Online Program

Trends in child obesity by severe housing cost burden among WIC preschool children in Los Angeles

Tuesday, November 3, 2015 : 11:10 a.m. - 11:30 a.m.

Tabashir Z. Nobari, PhD(c), Fielding School of Public Health, UCLA, Los Angeles, CA
May C. Wang, DrPH, Community Health Sciences, UCLA Fielding School of Public Health, Los Angeles, CA
Catherine Crespi, PhD, Department of Biostatistics, UCLA School of Public Health, Los Angeles, CA
Shannon E. Whaley, PhD, Research and Evaluation Unit, PHFE-WIC, Irwindale, CA
Nearly 41 million households in the United States live in unaffordable housing (i.e., spending > 30% of income on housing costs). While unaffordable housing is a risk factor for health, little is known about its impact on child obesity. It may influence child obesity through decreased financial resources for healthy food and for living in safe neighborhoods, and through parental stress. We examine the association of severe housing cost burden and child obesity among low-income families participating in the Special Supplemental Nutrition Program for Women, Infants and Children (WIC) from 2005 to 2011, a time period that includes the 2008 economic recession. Data were from triennial surveys conducted on random samples of approximately 5500 WIC families in Los Angeles County. We used logistic regression to examine the association between obesity status among 2-5 year olds (BMI-for-age-and-sex ≥ 95th percentile) and severe housing cost burden (respondent answered that it was “very difficult” to pay for housing). The percentage of families severely burdened with housing costs decreased from 20.4% in 2005 to 17.9% in 2011. Adjusting for child’s age and gender, and mother’s education, race and BMI, severe housing cost burden significantly increased the odds of child obesity [OR (95%CI) = 1.44 (1.06; 1.96) for 2005, 1.17 (0.84; 1.61) for 2008, 1.34 (1.01; 1.77) for 2011]. Increasing the availability of affordable housing for low-income populations should be considered in the fight against obesity, and in maternal and child health policies aiming to promote children’s health and well-being.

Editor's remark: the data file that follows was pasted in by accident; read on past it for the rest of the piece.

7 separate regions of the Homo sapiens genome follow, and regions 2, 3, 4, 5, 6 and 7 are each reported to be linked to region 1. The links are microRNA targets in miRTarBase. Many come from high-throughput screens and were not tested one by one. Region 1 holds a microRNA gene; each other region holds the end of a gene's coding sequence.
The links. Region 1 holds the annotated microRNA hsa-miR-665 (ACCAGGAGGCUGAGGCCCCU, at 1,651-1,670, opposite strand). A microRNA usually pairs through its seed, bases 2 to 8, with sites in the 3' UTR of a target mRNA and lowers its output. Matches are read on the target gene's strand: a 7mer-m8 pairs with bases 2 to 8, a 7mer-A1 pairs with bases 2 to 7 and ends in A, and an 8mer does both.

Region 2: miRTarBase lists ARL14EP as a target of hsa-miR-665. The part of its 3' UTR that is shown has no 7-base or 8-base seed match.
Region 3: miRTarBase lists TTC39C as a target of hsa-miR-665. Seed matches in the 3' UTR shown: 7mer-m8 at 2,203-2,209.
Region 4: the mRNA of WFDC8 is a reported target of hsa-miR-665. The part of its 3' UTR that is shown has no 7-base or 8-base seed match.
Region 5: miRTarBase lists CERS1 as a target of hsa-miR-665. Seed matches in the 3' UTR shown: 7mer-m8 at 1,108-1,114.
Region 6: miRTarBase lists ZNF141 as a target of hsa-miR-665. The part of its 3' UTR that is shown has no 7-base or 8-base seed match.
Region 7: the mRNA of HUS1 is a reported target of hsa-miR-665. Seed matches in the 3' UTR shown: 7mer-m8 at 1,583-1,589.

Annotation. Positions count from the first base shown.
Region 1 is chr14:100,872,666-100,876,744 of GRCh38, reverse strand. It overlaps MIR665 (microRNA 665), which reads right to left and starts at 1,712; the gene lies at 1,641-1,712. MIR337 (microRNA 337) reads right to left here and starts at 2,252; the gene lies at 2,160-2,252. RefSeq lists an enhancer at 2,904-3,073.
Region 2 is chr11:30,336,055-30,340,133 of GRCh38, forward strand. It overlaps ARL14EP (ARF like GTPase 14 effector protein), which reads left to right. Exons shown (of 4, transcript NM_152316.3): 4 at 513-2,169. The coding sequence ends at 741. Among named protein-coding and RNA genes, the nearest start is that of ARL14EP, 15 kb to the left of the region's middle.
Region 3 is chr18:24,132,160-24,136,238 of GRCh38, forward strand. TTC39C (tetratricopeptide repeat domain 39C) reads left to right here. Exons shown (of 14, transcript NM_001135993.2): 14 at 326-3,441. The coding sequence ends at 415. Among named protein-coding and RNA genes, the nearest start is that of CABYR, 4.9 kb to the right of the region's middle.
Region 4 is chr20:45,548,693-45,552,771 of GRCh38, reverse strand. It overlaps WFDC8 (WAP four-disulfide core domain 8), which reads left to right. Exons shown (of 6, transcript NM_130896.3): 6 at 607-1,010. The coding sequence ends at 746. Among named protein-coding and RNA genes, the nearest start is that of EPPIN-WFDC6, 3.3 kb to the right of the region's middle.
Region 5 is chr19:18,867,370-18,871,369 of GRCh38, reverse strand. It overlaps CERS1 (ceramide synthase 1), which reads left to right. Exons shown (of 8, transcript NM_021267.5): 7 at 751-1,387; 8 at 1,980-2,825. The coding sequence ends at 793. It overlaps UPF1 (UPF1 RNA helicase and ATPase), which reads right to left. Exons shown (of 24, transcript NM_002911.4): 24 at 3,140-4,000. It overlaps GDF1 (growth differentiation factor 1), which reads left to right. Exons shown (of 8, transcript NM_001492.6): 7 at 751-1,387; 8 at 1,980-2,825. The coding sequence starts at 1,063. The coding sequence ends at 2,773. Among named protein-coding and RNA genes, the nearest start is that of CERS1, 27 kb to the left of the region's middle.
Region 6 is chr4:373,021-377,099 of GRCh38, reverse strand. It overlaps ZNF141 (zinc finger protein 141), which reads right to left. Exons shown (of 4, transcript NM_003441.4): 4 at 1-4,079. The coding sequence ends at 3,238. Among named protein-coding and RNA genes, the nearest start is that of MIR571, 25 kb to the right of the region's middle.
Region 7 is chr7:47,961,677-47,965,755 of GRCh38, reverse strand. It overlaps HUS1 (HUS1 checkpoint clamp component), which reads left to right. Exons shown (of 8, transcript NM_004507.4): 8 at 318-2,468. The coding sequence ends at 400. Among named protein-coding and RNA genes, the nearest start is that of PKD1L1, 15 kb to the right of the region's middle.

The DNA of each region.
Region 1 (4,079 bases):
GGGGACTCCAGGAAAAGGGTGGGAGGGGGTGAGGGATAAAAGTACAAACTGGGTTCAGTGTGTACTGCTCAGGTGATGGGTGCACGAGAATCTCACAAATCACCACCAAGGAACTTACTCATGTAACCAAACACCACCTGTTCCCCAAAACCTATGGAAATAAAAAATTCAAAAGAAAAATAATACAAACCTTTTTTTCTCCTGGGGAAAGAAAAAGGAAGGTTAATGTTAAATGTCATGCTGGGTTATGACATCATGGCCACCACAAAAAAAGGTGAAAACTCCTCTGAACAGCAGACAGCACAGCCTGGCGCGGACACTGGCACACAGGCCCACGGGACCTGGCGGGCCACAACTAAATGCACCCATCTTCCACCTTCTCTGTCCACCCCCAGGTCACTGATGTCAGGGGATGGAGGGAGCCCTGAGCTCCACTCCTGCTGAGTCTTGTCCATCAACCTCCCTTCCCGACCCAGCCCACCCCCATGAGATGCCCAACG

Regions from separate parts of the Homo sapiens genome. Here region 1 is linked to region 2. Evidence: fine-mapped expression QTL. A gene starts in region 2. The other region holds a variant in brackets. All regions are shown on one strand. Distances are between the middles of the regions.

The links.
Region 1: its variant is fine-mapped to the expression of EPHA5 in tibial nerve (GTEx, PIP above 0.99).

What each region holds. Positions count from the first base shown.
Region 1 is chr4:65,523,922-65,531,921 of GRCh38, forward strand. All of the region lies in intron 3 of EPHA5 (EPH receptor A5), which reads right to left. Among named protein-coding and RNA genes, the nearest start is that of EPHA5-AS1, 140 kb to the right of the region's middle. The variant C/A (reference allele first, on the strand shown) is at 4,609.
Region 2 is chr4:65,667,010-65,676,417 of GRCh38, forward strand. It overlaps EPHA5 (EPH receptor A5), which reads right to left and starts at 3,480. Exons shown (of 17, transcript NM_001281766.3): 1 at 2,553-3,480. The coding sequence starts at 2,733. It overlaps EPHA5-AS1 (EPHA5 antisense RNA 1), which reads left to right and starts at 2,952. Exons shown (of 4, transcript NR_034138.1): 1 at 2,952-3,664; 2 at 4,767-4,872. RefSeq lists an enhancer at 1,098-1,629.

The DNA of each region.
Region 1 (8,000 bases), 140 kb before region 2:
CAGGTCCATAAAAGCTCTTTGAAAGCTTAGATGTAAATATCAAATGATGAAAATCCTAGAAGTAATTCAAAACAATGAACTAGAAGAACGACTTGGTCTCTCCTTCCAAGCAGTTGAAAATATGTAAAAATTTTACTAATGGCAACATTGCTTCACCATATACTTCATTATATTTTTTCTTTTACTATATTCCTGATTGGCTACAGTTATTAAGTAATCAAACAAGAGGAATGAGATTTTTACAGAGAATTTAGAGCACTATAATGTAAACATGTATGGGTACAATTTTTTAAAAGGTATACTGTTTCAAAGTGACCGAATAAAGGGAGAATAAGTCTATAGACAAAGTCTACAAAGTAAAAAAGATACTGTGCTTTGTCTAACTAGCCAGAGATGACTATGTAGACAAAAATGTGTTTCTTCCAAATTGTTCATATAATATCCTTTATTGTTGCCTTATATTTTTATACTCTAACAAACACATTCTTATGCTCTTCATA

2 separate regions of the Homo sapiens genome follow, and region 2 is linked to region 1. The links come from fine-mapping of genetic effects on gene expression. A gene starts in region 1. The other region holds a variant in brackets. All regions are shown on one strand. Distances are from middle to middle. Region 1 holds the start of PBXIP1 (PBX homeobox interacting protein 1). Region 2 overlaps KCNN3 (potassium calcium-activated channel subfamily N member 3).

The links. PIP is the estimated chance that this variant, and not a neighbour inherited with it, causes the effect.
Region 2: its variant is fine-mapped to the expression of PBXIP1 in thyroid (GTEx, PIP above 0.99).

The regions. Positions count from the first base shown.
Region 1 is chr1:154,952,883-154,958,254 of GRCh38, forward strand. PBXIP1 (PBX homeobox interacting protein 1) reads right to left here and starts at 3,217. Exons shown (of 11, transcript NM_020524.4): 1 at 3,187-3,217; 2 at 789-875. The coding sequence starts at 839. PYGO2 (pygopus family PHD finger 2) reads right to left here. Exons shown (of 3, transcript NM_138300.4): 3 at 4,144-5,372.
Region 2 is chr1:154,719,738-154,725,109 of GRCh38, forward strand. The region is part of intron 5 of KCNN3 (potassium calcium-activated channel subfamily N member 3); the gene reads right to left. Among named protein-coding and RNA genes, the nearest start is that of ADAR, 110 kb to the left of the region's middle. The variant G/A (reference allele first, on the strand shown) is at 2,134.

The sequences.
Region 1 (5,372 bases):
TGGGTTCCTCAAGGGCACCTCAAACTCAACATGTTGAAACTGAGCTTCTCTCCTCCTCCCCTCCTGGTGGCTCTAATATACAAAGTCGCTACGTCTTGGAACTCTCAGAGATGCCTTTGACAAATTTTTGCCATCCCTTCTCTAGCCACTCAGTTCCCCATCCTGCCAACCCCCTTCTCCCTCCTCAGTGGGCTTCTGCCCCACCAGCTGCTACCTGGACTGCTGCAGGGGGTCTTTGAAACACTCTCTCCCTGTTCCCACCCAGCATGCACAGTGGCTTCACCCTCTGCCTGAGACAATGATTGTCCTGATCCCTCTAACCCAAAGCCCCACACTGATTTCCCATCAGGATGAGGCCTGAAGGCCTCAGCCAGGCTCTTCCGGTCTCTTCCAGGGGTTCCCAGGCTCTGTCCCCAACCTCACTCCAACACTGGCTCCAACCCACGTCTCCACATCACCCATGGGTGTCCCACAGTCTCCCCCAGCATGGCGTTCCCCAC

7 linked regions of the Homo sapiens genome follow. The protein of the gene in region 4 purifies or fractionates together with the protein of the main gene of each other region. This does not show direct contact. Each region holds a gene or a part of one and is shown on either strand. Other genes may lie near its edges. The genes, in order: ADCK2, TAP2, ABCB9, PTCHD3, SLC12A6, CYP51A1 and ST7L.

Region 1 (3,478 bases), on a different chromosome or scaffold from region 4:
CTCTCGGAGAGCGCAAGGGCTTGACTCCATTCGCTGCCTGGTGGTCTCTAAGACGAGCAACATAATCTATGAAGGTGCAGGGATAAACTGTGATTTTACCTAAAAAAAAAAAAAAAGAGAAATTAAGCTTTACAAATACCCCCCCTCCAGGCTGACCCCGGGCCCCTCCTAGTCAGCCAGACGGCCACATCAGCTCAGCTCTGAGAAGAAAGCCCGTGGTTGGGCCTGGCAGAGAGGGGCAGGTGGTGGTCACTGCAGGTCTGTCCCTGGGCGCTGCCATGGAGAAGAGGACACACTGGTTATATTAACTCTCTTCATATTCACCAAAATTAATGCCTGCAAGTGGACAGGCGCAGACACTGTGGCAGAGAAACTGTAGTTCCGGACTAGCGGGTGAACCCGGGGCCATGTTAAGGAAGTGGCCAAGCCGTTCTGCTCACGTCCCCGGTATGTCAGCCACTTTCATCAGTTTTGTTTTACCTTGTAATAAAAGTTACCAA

Learning Areas:

Public health or related research

Learning Objectives:
Describe trends in severe housing cost burden among WIC families in Los Angeles County. Discuss the relationship between severe housing cost burden and child obesity.

Keyword(s): Obesity, WIC

Presenting author's disclosure statement:

Qualified on the content I am responsible for because: I conceptualized the study and was responsible for the research.
Any relevant financial relationships? No

I agree to comply with the American Public Health Association Conflict of Interest and Commercial Support Guidelines, and to disclose to the participants any off-label or experimental uses of a commercial product or service discussed in my presentation.